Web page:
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The saints are sources of inspiration and truth for all who are on a spiritual path. Each one was directly guided by the Divine and expressed in their unique way God’s love for us and the world. Come join us on Zoom in this celebration of divine realization and be uplifted by their stories of discipleship and selfless service to Paramhansa Yogananda and his earthly mission.

Suggested donation: $15 per class, $50 for 4-class series



May 5

Dr. Minot W. Lewis (1893-1960)

Dr. Lewis first met Paramhansa Yogananda on Christmas Eve in Boston, MA, 1920. Our beloved guru, then known as Swami Yogananda, lived in the Lewis’ house for three years before traveling west to California. Dr. Lewis became the first American Kriyaban; later, in 1945, Dr. and Mildred Lewis moved to California at Yogananda’s request, to serve the work in San Diego, Hollywood and Encinitas. In addition to his administrative and ministerial duties, Dr. Lewis supervised the training of monks and conducted Kriya Yoga initiations. After Yogananda’s passing in 1952, Dr. Lewis became Vice President of Self-Realization Fellowship.



May 12

George Gaye (1900-1978)

Tonight, we will have a special guest, Sam Podany, who is a life-long disciple of George Gaye, a direct disciple of Paramhansa Yogananda. Sam will be interviewed by Narayan, sharing his many experiences from studying with and working with “Dr. George” or Master George, as he was called by many.
Dr. George met Yogananda in Milwaukee, Wisconsin, in the 1920’s while Yogananda was giving a series of lectures in the city. George happened to be walking on the street near the hotel where Yogananda was giving his lectures when he noticed a man on the sidewalk who had long hair and ochre robes. As the two men passed, Yogananda turned and said , “George, you be at my lecture tonight.” Astounded that this man not only knew his name but was telling him what to do, George did as he was told.
As a result, George took yoga instructions from Yogananda, was initiated by him into Kriya yoga and became a life-long disciple.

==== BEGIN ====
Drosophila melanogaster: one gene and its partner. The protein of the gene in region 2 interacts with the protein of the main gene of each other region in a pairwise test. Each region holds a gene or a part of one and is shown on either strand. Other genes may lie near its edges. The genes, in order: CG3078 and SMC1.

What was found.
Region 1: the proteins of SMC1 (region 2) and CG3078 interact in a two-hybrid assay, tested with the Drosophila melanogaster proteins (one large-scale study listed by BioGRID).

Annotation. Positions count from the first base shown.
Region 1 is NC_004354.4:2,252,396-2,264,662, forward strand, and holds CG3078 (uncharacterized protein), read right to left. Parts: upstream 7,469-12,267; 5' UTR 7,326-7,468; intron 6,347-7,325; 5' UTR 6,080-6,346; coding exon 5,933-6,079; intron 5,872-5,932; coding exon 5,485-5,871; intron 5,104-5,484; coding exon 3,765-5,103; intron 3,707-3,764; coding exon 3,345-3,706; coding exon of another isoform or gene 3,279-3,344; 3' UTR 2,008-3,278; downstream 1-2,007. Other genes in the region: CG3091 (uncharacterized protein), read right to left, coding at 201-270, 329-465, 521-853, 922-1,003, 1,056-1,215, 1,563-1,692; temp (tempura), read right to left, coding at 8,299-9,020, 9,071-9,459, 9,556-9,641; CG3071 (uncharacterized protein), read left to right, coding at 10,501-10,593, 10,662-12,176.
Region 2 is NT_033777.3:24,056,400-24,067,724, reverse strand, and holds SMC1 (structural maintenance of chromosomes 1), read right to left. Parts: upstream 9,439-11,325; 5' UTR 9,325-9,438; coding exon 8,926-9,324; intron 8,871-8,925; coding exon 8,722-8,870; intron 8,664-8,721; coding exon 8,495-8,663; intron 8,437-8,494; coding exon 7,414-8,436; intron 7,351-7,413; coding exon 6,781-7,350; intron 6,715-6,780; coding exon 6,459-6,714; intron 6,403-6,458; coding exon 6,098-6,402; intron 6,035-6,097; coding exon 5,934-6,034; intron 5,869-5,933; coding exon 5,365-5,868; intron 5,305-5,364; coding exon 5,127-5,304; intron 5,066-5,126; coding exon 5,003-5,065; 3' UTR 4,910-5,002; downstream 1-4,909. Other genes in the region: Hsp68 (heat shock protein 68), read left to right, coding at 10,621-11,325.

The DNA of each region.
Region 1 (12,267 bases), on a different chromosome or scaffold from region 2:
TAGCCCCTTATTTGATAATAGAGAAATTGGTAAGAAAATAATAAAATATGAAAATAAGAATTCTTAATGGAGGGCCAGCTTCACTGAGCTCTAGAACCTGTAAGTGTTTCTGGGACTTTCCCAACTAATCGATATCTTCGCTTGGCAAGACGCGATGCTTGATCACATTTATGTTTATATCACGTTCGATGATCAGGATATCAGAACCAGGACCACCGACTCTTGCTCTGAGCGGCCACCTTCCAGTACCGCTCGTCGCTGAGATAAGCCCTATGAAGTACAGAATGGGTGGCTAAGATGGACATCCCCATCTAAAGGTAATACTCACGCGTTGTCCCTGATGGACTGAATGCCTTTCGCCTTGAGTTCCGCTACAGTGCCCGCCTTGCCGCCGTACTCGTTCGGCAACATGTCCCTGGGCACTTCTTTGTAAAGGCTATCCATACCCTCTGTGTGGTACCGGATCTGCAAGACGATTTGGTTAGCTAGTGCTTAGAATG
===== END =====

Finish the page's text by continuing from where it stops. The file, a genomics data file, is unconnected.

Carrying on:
As the years progressed, guided by Yogananda, Dr. George established a church and meditation group in Milwaukee and also founded an 80-acre retreat in northern Wisconsin. Yogananda told George that in this lifetime he was to remain unknown except for a small group of people. Dr. George passed away in 1978, but his church still thrives in Milwaukee.
Sam has spent his life since he was a young man following the teachings of Yogananda as taught by Dr. George.

May 26
Sister Gyanamata 

In 1925 Sister Gyanamata, (Edith Bissett) first met Paramhansa Yogananda in her own home in Seattle (where, incidentally, she had already hosted Rabindranath Tagore). After that first meeting, for five long years she didn’t see Yogananda again. But she wrote him letters constantly. “She is an old devotee of incarnations,” Yogananda wrote.
In 1932 she finally came to live in Mount Washington, after her husband had died. At that time Gyanamata (Mother of Wisdom) took a final, lifelong vow of renunciation from Yogananda. “God Alone” was the motto and lifelong ideal of Sri Gyanamata.
She was one of the most spiritually advanced disciples of Yogananda. Her life was focused on realizing God’s presence, the right attitude toward spiritual discipline, and remaining loving and cheerful through tests of faith and great physical suffering.
Because of her deep understanding and spirituality, Yogananda asked her to train other disciples and provide counseling to the many devotees who sought spiritual guidance. Over the years, she wrote hundreds of letters of spiritual advice and support. These letters are printed in the book about her life called God Alone, The Life and Letters of a Saint. After her passing in 1951, Yogananda said, “A great saint has gone away…But she has left spiritual footprints here forever.”
Amazingly, and revealingly, Yogananda once wrote: “She is a goddess. She and I are one.”

Date TBD
Yogacharya Oliver Black (1893-1989) 

Oliver Black met Paramhansa Yogananda some time when he was in his late 30’s, in the early 1930’s in Detroit, Michigan. When they met, Yogacharya Black said Yogananda was “instantly and anciently familiar.” Yogacharya related that they then spent the next two weeks together at the Book Cadillac Hotel in downtown Detroit, where Master taught Yogacharya many yogic healing techniques among other things.
Yogacharya Black was a householder like Lahiri Mahasaya and Sri Yukteshwar and was a business man like Rajarsi Janakananda. Unlike other very advanced disciples of Yogananda, Yogacharya Black never moved to California to be near Master. Instead, he remained in Michigan, serving the work of Yogananda there. He acquired 800 acres northeast of Gaylord, Michigan, which became the Song of The Morning Ranch ‘A Yoga Retreat of Excellence’ which he founded in 1970. Here he gave classes in yoga philosophy and the teachings of Yogananda and trained many disciples.

Join us by registering HERE.


Suggested donation: $15 per class, $50 for 4-class series